Albert Brooks has only been a guest voice on The Simpsons a handful of times but he makes such an indelible impression with each appearance that it’s easy to forget he’s only a very occasional guest star and not a fixture of the show, like Phil Hartman. That’s certainly true here, as he imbues Goodman with just the right note of folksy, condescending smarm. It’s an absolute pleasure watching two comedy Hall-of-Famers like Brooks and Hartman playing off each other when Troy McClure hosts Goodman’s infomercial and shares his own stirring story of how he was once just a “washed-up actor with a drinking problem” before Goodman took pity on him and gave him a job hosting an infomercial and a can of fortified wine.  

Homer and Marge watch a Brad Goodman video and are soon communicating with one another in the touchy-feely vernacular of self-help. They’re so open and honest with their feelings and emotions that their dialogue barely resembles actual speech. Alas, Bart remains an incorrigible scamp so Homer and Marge take the family to see Brad Goodman deliver a lecture that Bart rudely interrupts.

Rather than being annoyed, Brad Goodman is overjoyed by Bart’s outburst. For Brad Goodman, Bart is the living personification of the inner child he’s always telling his followers to get in touch with. To his parents, teachers, law enforcement figures and the world at large, Bart might be a rapscallion and an inveterate troublemaker. To Brad Goodman, he’s a young man with “fully developed ego integrity with well-defined boundaries” and consequently someone everyone in Springfield should aspire to. “I do what I feel like” Bart tells Brad Goodman, a philosophy the guru wholeheartedly endorses.

“Be like the boy” Brad Goodman commands the highly suggestible people of Springfield, instantly provoking a revolution in the way the people of Springfield act, behave and treat each other. Suddenly no one is interested in tedious, fuddy-duddy bullshit like doing their jobs or protecting the safety of themselves and their community.

A hippified vibe descends over the sum of Springfield as its inhabitants lose the shame and guilt that are essential to the functioning of society and decide to follow their own bliss wherever it might lead, even if that means Principal Skinner shooting a slingshot from a tree while admonishing Bart, “Eat my shorts, young man” and Reverend Lovejoy favoring his congregation with a lumbering version of Scott Joplin’s “The Entertainer” instead of one of his boring fire-and-brimstone sermons.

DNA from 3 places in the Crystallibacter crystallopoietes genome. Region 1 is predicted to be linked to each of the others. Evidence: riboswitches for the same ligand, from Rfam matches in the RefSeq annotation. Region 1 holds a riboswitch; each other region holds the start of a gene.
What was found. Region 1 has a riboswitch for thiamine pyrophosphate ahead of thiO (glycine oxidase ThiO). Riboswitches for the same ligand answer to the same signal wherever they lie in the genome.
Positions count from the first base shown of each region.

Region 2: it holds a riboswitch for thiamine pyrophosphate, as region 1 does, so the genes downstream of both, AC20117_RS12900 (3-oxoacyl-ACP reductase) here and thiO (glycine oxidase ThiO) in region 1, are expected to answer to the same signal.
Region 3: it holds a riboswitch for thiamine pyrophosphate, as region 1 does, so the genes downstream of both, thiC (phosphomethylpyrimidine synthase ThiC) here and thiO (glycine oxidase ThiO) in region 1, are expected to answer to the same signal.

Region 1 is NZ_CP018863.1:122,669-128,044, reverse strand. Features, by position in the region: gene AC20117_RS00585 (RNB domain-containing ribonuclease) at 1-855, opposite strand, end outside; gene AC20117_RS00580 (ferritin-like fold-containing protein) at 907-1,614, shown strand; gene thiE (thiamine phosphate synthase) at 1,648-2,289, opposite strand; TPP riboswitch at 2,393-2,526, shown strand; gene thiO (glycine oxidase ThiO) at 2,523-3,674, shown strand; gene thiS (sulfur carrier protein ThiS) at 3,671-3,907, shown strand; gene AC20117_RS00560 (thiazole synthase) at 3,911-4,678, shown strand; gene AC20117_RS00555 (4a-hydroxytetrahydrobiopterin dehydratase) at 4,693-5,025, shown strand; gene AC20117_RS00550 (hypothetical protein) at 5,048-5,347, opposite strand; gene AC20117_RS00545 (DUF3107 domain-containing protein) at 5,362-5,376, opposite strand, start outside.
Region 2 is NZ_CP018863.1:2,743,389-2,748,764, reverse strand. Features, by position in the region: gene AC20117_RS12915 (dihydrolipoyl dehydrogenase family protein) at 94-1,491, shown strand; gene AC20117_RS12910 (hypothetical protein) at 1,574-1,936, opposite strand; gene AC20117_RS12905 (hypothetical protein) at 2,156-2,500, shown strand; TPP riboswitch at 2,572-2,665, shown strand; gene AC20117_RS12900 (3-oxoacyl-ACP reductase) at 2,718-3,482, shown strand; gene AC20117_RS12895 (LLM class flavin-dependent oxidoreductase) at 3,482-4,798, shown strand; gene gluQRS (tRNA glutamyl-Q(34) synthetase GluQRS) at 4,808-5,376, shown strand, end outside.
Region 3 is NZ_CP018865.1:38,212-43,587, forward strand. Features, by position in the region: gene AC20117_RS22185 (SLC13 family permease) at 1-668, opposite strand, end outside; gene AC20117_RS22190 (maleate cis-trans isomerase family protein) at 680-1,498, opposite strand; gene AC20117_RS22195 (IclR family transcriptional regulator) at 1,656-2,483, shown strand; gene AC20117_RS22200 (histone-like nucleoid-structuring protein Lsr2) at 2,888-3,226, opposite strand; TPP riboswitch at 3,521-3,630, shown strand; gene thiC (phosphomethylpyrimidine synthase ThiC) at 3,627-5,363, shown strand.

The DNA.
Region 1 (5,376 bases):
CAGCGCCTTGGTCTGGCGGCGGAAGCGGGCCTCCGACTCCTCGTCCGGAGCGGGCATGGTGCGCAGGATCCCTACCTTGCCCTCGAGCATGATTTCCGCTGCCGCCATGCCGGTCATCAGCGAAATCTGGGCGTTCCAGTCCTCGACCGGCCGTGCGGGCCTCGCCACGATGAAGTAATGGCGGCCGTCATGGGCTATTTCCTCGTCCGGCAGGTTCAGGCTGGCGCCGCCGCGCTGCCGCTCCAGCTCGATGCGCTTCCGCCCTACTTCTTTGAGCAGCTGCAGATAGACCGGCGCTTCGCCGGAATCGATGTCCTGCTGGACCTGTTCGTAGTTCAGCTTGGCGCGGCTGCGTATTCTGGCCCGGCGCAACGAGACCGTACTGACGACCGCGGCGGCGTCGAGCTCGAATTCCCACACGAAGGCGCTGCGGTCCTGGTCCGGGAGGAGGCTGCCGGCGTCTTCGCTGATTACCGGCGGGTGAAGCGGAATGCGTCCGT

In recognition of this new spirit of openness, freedom and non-judgment, Springfield decides to throw a “Do What You Feel” festival, a distinct improvement over the “Do What We Say” festival previously implemented by glowering German tourists.

Springfield’s era of good feelings ends when the Do What You Feel festival devolves into chaos and anarchy when the Ferris Wheel and bleachers fall apart because the folks responsible for ensuring they were in working order just didn’t feel like doing that thorough of a job. 

“Bart’s Inner Child” ultimately builds to a predictable but sound moral: society cannot function if everyone simply follows their own desires without any consideration as to how their actions affect others. In order for society to function, everyone must find a balance between pursuing their own needs and the needs of society and their fellow man. But there’s nothing remotely didactic or clumsy about the way that message is conveyed. “Bart’s Inner Child” makes philosophy not just palatable and relatable but hilarious and unforgettable. And it’s deep, too.

Stray Observations:

  • Brooks has so many great moments here, but my favorite might be the way he snaps unexpectedly at Marge and Homer when they tell him Bart’s name isn’t Rudiger.
  • James Brown's cameo=so awesome
  • “Stay the course big Ned. You’re doing super!”—Flanders’ inner child
  • “Each leap brings us closer to God”—Rod and Todd on the divine glory of the trampoline
  • Most days I experience a majority of the colors on what Brad Goodman calls the “Feel bad rainbow.”
  • “There’s no trick to it. It’s just a simply trick!”—Brad Goodman on his gimmick-free gimmicks.
  • “Bart’s Inner Child” is also incredibly insightful about the ways rebellion gets co-opted by society, forcing the rebellious to question themselves and the essence of their identity.
  • Next up is “Boy-Scoutz ‘n the Hood.” If memory serves, that’s a good one.